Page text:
The hierarchy of accounts, users, properties, and views

You use Analytics to gather and report on information about traffic to a property. A property can be a website, a mobile application, a blog--any page or screen that receives traffic via the web or a mobile app. To collect that information with Analytics, you need to:

  1. Sign up for an Analytics account.
  2. Add your property to the account.
  3. Add the Analytics tracking code to your property.

Learn more about setting up an account and property, and how you implement the tracking code.

This article covers the functional and hierarchical relationship of accounts, properties, views, and users.

First, let's take a look at how these entities are related within the framework of Analytics.

Account: Your access point for Analytics, and the topmost level of organization.

Property: Website, mobile application, blog, etc. An account can contain one or more properties.

View: Your access point for reports; a defined view of data from a property. You give users access to a view so they can see the reports based on that view's data. A property can contain one or more views.

Users: You add users to an account. You can assign four different permissions to a user (Manage Users, Edit, Collaborate, or Read & Analyze), and you can assign different permissions at the account, property, and view levels. The permissions govern which actions users can take, and whether they have access to reports.


You need at least one account so you can have access to Analytics, and so you can identify the properties you want to track. How you manage the relationship between accounts and properties is up to you. You can use a one-to-one relationship of one account/one property, or you can use a one-to-many relationship of one account/many properties. You can have multiple Analytics accounts. If you do not have an account, sign up for one here.


Within an Analytics account, you add the properties from which you want to collect data. When you add a property to an account, Analytics generates the tracking code that you use to collect data from that property. The tracking code contains a unique ID that identifies the data from that property, and makes it easily identifiable in your reports. Analytics also creates one unfiltered view for each property you add.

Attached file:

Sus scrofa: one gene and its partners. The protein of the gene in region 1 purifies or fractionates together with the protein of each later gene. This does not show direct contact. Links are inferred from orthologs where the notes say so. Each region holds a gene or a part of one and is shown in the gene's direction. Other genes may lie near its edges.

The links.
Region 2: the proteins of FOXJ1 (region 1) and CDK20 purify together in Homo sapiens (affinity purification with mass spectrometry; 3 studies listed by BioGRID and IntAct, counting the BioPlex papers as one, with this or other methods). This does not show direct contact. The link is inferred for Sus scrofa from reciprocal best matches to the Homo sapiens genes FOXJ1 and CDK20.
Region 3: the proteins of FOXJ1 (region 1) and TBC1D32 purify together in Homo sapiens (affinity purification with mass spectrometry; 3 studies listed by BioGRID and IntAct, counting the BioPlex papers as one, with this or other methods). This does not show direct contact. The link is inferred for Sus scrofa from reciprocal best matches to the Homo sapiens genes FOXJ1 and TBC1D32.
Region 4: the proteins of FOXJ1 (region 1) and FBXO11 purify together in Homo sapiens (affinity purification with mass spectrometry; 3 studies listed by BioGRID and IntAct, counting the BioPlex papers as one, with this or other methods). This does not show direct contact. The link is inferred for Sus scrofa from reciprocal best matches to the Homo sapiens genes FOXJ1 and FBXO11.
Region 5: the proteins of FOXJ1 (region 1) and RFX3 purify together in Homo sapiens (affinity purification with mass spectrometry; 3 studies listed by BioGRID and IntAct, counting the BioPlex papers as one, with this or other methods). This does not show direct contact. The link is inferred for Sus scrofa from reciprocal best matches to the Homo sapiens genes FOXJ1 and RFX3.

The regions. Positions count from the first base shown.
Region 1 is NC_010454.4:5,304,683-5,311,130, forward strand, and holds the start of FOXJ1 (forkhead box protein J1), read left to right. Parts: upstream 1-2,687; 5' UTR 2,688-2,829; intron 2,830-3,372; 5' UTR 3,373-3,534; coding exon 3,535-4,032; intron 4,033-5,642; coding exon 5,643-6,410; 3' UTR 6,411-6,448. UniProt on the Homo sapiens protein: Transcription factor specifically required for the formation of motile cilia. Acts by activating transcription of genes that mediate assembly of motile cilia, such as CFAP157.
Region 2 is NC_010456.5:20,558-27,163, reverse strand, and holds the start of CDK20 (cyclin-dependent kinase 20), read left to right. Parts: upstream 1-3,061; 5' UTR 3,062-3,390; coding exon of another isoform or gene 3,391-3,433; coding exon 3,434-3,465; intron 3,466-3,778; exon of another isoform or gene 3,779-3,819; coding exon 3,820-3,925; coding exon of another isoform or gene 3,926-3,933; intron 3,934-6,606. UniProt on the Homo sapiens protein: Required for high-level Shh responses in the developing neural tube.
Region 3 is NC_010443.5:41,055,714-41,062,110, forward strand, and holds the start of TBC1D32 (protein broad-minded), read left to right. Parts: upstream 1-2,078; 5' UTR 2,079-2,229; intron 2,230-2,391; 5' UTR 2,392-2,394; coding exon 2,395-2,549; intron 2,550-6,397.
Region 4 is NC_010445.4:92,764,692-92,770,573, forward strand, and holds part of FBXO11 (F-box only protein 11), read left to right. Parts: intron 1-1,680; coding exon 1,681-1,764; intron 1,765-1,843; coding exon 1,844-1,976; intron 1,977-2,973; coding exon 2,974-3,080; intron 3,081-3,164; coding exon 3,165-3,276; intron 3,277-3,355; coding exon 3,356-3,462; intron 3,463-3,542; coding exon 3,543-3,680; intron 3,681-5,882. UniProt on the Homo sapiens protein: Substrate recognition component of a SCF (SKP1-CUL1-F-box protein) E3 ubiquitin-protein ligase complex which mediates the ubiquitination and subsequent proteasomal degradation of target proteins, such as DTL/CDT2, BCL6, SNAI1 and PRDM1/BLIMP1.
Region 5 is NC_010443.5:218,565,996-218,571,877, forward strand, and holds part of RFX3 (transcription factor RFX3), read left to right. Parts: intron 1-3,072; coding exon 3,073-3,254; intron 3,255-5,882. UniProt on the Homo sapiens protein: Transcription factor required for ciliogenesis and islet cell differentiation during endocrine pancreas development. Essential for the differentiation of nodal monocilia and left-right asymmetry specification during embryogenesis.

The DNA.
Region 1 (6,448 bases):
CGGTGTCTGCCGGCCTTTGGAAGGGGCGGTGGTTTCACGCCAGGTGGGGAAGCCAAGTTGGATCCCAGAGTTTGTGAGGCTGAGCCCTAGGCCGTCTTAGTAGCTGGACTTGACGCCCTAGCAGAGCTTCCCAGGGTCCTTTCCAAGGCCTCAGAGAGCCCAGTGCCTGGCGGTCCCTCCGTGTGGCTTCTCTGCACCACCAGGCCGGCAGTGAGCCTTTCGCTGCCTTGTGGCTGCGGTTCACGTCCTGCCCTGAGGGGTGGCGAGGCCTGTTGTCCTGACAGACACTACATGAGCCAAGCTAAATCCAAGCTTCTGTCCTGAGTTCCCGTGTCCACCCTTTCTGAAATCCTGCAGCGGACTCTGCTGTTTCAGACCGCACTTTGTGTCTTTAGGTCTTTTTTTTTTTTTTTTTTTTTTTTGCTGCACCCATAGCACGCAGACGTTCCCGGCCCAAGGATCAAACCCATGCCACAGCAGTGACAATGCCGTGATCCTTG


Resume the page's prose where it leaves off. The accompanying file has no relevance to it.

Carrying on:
A view is a defined perspective of the data from a property, and provides access to the reports for that property.

For example, within a property you might have:

  • One view of all the data for
  • One view of only AdWords traffic to
  • One view of only traffic to a subdomain like

You define a view by applying filters.

When you add a property to an account, Analytics creates the first view for that property. That first view has no filters, and so includes all the data for that property. To ensure that you always have access to all of the data for a property, do not delete that first unfiltered view.

You can create additional views and apply filters to them so that they each include the specific subset of data in which you're interested.

When you create a view, you can then report on that particular data from the creation date of the view forward. For example, if you create a view on June 1, then you can report on data from June 1 forward, but not on any data collected prior to June 1.

If you need to report on data from before the creation date of a view, you can use your first, unfiltered view, and use the date range and other controls to isolate specific information. Be careful, however, not to apply filters to that view.

If you delete a view, that specific perspective of the data is gone. Forever. Don't delete a view if you think you might ever want to report on that particular perspective of the data.

To view reports in Analytics, you first select a view. While Analytics includes a default set of reports, only those that correspond to the data identified for the view have any content.


You add users to an Analytics account. You can add those users at the account, property, or view level; and you can restrict their access at each level. When you add a user, you identify that person by an email address that is registered in Google accounts, and you assign the appropriate permissions. Depending on the permissions you assign, that user can manage other users, perform administrative tasks like creating additional views and filters, and see the report data.